The blue whale—190 tonnes in weight and beautifully adapted for swimming—is a placental mammal. The mammal bit means that mothers nourish their babies with milk after they’re born. The placental bit means that mothers nourish their babies via a placenta before they’re born—an organ that allows them to exchange oxygen and nutrients without also swapping blood.
The bumblebee bat—1.5 grams in weight and beautifully adapted for flying—is also a placental mammal. So are you. So is a bear, an anteater, a giraffe and a squirrel. Also: armadillos, rhinos, rabbits, manatees, and pangolins.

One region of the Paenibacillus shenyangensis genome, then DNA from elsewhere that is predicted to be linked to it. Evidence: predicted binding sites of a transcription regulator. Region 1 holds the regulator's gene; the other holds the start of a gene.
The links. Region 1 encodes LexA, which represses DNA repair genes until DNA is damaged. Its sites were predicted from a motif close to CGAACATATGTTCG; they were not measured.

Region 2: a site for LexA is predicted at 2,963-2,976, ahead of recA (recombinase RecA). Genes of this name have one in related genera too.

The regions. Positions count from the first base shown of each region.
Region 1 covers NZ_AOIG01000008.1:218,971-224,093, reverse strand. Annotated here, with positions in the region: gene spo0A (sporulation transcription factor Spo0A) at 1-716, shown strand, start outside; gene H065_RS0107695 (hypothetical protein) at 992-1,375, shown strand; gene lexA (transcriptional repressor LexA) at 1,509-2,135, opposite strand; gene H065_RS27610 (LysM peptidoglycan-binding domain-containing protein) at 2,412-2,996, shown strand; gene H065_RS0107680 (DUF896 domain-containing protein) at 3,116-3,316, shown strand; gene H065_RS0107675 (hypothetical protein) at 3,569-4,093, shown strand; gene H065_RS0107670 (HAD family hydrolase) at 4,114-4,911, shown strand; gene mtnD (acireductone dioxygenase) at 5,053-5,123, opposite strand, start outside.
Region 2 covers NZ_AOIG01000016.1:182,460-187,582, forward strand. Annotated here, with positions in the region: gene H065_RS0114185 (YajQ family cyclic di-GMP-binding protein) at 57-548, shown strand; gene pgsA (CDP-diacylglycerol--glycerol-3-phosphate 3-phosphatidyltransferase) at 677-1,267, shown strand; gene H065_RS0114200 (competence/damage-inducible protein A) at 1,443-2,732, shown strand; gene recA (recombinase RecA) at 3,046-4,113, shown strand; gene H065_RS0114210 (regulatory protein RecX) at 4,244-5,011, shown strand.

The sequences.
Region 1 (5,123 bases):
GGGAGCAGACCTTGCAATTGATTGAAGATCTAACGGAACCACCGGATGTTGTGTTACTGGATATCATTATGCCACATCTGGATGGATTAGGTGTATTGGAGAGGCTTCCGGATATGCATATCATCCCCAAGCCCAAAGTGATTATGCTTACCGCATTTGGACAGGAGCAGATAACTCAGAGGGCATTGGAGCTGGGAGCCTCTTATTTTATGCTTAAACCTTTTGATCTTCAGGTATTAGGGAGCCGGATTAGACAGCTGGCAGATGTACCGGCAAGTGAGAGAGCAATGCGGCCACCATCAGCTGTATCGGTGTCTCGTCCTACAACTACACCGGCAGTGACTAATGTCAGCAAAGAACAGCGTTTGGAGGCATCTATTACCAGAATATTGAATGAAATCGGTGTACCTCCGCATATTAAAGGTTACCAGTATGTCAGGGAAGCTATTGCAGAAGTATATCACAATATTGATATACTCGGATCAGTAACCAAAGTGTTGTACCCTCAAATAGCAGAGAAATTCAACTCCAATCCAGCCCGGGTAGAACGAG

All of these creatures, in their wondrous array of shapes and sizes, evolved from a small, unassuming, scurrying insect-eater that lived a few hundred thousand years after the apocalypse that finished off most of the dinosaurs.
A team of US scientists have now reconstructed what this ancestral placental was like, to an extraordinary level of detail. They have predicted how much it would have weighed, the number of molars in its jaws, the shape of its sperm, and the path that its carotid artery took up its neck. None of this comes from a fossil of the creature itself. Instead, the predictions are based on 80 of its descendants, including some that are still alive and others that joined it in extinction. To find out more details about the results (and what they mean about when placentals evolved) have a look at my coverage for Nature News.
Written By: Ed Yongcontinue to source article at phenomena.nationalgeographic.com